Our control consisted of three types of seed (beans, watermelon, and lettuce), and these seeds were placed between layers of wet cotton wool (see Figure 1), without any exposure to external ethylene. Seeds should be examined every day. It is essential to change the cotton wool every second day, or alternatively to use a fungicide, to prevent fungal growth (in Figure 2 we show the result if this does not happen).

Figure 1.

Setup on day 1. Testing the influence of ethylene on seed germination.

Figure 1.

Setup on day 1. Testing the influence of ethylene on seed germination.

Figure 2.

The cotton wool should be regularly inspected for fungal growth.

Figure 2.

The cotton wool should be regularly inspected for fungal growth.

We had five sets of experimental treatments. We exposed one set of seeds (for beans, watermelon, and lettuce) to burning incense (see Figure 1). The seeds were daily exposed to burning incense (in a bell jar) for 10 minutes. In the other four treatments (again for beans, watermelon, and lettuce) we used different types of fruit. Cutting a fruit stimulates ethylene production and release. We also wanted to see whether there are differences between so-called climacteric fruits (apple, pear, and banana) and a non-climacteric fruit (blueberry). Students can do desktop research on climacteric and non-climacteric fruits. Some fruits show a significant variation in the pattern of declining respiration rate during their ripening. They exhibit a distinct increase in respiration rate – a respirator climacteric – and are described as climacteric fruits (Frontline Services, 2015).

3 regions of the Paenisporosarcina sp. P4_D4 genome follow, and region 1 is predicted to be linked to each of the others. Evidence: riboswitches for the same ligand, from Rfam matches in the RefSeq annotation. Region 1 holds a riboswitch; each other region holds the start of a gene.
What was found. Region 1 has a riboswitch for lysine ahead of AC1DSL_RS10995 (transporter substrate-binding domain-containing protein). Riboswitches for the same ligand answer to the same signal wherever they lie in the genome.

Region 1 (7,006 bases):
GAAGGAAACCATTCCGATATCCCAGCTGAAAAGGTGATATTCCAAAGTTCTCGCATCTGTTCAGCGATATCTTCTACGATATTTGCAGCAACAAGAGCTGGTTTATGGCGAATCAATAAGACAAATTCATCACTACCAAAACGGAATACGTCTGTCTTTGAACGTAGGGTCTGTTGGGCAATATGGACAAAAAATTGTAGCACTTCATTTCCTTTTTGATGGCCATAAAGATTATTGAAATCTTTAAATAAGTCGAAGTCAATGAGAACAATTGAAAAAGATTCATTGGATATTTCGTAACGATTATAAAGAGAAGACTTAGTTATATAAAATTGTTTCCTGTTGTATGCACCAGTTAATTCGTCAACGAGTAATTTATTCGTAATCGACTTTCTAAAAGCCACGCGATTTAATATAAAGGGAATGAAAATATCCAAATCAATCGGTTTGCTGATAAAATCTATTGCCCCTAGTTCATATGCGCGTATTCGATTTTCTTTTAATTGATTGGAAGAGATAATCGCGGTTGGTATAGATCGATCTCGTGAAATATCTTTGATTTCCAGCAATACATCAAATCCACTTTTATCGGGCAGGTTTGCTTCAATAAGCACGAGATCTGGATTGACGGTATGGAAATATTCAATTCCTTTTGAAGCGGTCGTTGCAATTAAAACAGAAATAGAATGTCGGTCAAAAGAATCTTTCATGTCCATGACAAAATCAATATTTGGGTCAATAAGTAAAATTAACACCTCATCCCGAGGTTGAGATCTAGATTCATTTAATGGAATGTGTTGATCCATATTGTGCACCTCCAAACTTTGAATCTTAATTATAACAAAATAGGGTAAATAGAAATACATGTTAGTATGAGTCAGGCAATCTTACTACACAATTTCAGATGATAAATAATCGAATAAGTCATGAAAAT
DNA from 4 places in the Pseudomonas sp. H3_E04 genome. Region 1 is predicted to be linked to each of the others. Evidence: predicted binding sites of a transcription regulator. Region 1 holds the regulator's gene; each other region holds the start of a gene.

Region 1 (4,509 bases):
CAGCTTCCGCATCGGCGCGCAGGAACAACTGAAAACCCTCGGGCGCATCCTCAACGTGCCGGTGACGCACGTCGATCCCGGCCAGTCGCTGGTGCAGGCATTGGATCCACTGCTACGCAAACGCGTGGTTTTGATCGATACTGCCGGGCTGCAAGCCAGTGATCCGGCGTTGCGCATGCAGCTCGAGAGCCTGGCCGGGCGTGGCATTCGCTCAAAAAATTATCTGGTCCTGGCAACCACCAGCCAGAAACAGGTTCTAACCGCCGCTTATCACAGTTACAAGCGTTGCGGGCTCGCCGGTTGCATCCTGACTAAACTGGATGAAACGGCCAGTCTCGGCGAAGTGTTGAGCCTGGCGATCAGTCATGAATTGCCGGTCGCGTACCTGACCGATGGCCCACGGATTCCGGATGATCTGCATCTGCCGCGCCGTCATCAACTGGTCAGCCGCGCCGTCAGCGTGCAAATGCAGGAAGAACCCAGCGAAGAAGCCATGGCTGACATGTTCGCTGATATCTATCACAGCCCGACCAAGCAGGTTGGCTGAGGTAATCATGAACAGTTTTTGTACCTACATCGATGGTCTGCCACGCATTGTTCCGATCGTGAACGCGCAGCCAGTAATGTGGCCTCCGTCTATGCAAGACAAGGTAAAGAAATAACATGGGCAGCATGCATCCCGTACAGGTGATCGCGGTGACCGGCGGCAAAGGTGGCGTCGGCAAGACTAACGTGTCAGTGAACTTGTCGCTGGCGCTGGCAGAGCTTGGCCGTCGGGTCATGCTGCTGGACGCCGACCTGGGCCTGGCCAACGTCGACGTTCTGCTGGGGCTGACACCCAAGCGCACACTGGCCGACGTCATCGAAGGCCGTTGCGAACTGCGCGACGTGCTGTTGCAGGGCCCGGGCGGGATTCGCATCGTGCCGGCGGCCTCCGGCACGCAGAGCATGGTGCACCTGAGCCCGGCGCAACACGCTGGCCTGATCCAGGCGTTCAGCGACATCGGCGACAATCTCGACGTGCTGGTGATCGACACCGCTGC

The results are shown in Figures 26. The apple treatment consistently provided the best results. Of the three types of seeds, beans provided the best results.

Figure 3.

Bean seeds after 48 hours. Germination started in the seeds treated with incense, and in all of the fruit (ethylene) treatments (except banana). The control seeds do not show signs of germination yet.

Figure 3.

Bean seeds after 48 hours. Germination started in the seeds treated with incense, and in all of the fruit (ethylene) treatments (except banana). The control seeds do not show signs of germination yet.

Figure 4.

Bean seeds on day 7.

Figure 4.

Bean seeds on day 7.

Figure 5.

Comparison of the control and experimental apple exposure on day 7.

Figure 5.

Comparison of the control and experimental apple exposure on day 7.

Figure 6.

Watermelon seeds on day 7. Germination has just started in the control seeds; the experimental apple-treatment seeds are showing advanced germination already.

Figure 6.

Watermelon seeds on day 7. Germination has just started in the control seeds; the experimental apple-treatment seeds are showing advanced germination already.

Figure 7.

Lettuce seeds on day 7. Germination occurs earlier in lettuce seeds (compared to watermelon), but again the experimental apple-treatment seeds show advanced germination.

Figure 7.